• the voltage-to-current conversion is thus attained.
  • This circuit can handle a relatively large input voltage and further operate under a relatively low power
  • the conversion circuit of the MOS type shown in Fig. 4 is also known in the art.
  • This circuit also includes a current mirror circuit composed of P-channel MOS transistors 30 and 32 and an operational amplifier 41.
  • this circuit converts the input signal voltage into the current by an N-channel MOS transistor 31, a resistor 62 and the amplifier 41 and then produces the converted current through the current mirror circuit.
  • the negative feedback loop composed of the transistor 31 and the amplifier 41 causes the input signal voltage to appear across the resistor 62.
  • the current determined by the resistance value of the resistor 62 and the voltage amplitude is thereby derived from the output terminal 91 through the transistor 31 and the current mirror circuit.
  • This prior art circuit is advantageous in having a high input impedance due to the operational amplifier 41 receiving the input voltage.
  • the bipolar transistors constituting this circuit can be replaced by MOS transistors.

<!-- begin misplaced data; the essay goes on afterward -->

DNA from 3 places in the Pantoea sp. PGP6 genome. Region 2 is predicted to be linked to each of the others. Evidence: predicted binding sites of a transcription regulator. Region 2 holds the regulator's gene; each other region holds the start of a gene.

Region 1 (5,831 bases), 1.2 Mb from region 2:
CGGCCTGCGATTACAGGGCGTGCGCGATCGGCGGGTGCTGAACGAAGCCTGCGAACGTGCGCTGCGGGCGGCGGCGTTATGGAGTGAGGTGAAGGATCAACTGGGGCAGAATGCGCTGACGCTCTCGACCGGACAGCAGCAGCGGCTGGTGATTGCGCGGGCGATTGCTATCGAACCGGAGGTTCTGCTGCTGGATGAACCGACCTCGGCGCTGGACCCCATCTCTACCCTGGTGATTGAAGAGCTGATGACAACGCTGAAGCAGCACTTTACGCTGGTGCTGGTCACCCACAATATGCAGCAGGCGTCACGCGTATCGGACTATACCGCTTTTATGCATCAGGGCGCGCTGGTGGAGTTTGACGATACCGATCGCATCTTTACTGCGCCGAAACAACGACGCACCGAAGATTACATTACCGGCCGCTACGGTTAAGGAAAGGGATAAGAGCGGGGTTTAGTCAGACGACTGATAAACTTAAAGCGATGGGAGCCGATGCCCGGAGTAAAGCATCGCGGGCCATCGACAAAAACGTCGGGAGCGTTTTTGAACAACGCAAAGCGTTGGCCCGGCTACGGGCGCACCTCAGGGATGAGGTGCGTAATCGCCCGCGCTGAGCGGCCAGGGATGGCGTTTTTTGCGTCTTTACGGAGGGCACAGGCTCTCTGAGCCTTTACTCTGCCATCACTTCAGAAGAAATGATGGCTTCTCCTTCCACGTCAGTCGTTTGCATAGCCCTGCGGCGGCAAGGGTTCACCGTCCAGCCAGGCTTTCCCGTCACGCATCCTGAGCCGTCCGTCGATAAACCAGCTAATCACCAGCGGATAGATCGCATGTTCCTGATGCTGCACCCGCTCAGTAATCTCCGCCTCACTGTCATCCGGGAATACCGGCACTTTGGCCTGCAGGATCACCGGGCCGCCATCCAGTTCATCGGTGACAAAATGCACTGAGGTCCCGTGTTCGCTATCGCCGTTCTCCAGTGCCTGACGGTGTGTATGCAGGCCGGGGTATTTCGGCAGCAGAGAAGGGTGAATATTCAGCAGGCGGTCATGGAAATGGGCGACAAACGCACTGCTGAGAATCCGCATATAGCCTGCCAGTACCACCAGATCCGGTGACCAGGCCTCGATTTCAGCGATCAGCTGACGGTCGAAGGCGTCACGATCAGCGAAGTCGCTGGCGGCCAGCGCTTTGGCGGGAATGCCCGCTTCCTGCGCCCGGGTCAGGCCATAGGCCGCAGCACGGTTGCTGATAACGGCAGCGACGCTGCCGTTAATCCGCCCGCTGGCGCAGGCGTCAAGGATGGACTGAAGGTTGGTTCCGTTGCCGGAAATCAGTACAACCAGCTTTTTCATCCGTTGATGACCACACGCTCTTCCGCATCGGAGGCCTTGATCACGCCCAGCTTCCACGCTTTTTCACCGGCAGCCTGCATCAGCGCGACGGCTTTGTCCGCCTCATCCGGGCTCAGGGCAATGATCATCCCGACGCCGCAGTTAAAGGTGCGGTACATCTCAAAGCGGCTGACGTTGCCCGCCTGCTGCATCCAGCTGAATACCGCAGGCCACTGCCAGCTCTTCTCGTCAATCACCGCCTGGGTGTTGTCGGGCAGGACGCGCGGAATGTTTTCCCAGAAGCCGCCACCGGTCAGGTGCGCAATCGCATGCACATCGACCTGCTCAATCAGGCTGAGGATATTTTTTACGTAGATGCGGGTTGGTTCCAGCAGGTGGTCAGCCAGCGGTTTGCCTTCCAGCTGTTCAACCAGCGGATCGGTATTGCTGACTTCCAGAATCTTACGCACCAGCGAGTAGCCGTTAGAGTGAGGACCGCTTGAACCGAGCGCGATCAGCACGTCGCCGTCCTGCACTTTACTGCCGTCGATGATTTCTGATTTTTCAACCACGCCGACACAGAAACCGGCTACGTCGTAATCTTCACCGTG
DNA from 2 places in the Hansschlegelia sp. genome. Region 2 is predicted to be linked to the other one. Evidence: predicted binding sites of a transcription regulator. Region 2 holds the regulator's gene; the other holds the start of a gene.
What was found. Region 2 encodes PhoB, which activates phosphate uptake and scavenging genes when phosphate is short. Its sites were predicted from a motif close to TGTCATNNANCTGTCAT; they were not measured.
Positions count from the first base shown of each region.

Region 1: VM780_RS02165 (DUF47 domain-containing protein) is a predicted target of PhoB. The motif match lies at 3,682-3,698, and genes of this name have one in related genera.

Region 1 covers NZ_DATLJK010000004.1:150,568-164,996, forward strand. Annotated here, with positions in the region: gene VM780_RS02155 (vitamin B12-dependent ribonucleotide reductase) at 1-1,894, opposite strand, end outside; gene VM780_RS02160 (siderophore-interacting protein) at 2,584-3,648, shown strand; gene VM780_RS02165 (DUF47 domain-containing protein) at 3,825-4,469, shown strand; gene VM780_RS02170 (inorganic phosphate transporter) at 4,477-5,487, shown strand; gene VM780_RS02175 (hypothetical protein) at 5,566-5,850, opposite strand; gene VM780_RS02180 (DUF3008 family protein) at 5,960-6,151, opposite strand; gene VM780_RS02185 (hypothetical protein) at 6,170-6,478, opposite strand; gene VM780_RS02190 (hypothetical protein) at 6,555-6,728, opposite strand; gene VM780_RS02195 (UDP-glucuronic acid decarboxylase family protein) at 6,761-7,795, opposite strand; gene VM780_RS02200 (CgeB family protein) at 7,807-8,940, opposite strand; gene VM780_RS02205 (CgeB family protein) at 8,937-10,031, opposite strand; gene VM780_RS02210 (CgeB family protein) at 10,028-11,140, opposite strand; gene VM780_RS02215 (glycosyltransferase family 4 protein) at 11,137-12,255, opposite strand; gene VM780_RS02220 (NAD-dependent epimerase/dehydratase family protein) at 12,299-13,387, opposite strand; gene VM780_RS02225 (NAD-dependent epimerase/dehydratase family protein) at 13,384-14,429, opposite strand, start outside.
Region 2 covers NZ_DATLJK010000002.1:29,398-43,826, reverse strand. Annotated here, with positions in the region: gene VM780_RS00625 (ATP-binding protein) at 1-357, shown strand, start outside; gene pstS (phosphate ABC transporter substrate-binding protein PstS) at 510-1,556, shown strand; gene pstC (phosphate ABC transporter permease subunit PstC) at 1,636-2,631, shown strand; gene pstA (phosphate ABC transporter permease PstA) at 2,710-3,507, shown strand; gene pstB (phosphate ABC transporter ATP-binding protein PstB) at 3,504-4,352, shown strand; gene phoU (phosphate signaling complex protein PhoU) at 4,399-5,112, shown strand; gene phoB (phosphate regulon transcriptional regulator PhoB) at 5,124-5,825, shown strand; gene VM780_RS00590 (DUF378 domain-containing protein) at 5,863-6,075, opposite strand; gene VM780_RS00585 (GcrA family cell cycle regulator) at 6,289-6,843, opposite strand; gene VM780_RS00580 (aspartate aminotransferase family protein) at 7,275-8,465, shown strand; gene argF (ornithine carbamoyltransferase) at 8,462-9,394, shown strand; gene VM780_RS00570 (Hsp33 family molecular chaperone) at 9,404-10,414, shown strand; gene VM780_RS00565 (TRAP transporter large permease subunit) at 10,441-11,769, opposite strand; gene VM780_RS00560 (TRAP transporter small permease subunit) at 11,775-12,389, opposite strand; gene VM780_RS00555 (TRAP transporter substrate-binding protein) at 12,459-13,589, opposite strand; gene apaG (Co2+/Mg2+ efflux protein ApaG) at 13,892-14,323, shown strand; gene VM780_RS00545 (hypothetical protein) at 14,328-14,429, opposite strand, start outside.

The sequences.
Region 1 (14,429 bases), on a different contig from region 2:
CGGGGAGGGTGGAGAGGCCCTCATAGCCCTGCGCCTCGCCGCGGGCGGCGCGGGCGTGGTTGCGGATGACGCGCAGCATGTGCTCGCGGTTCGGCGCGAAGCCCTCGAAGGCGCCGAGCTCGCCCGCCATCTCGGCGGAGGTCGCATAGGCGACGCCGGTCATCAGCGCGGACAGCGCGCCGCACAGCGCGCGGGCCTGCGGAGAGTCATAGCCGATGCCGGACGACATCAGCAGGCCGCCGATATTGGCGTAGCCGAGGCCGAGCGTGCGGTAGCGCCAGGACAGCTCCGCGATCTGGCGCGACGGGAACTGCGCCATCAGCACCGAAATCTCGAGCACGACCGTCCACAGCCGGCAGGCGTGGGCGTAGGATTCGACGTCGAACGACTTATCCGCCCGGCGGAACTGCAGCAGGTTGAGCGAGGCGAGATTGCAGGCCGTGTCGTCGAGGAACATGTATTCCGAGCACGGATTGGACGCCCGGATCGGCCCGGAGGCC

• the circuit thus replaced requires a power supply voltage larger than that applied to the circuit of Fig. 3. This is because the threshold voltage and the saturated voltage of the MOS transistors are higher than those of the bipolar transistors. Therefore, the conversion circuit of Fig. 3 is preferable for use in a low power voltage system.
  • the input impedance is determined by the resistor 60 and thus cannot be enhanced.
  • a source follower circuit is, for example, required to enhance the input impedance, so that the amplitude of the input voltage is restricted.
  • the circuit shown in Fig. 4 has a high input impedance, as described hereinbefore.
  • the source voltage of the transistor 31 is increased in accordance with an increase in the voltage of the input signal. For this reason, a relatively high drain voltage is needed.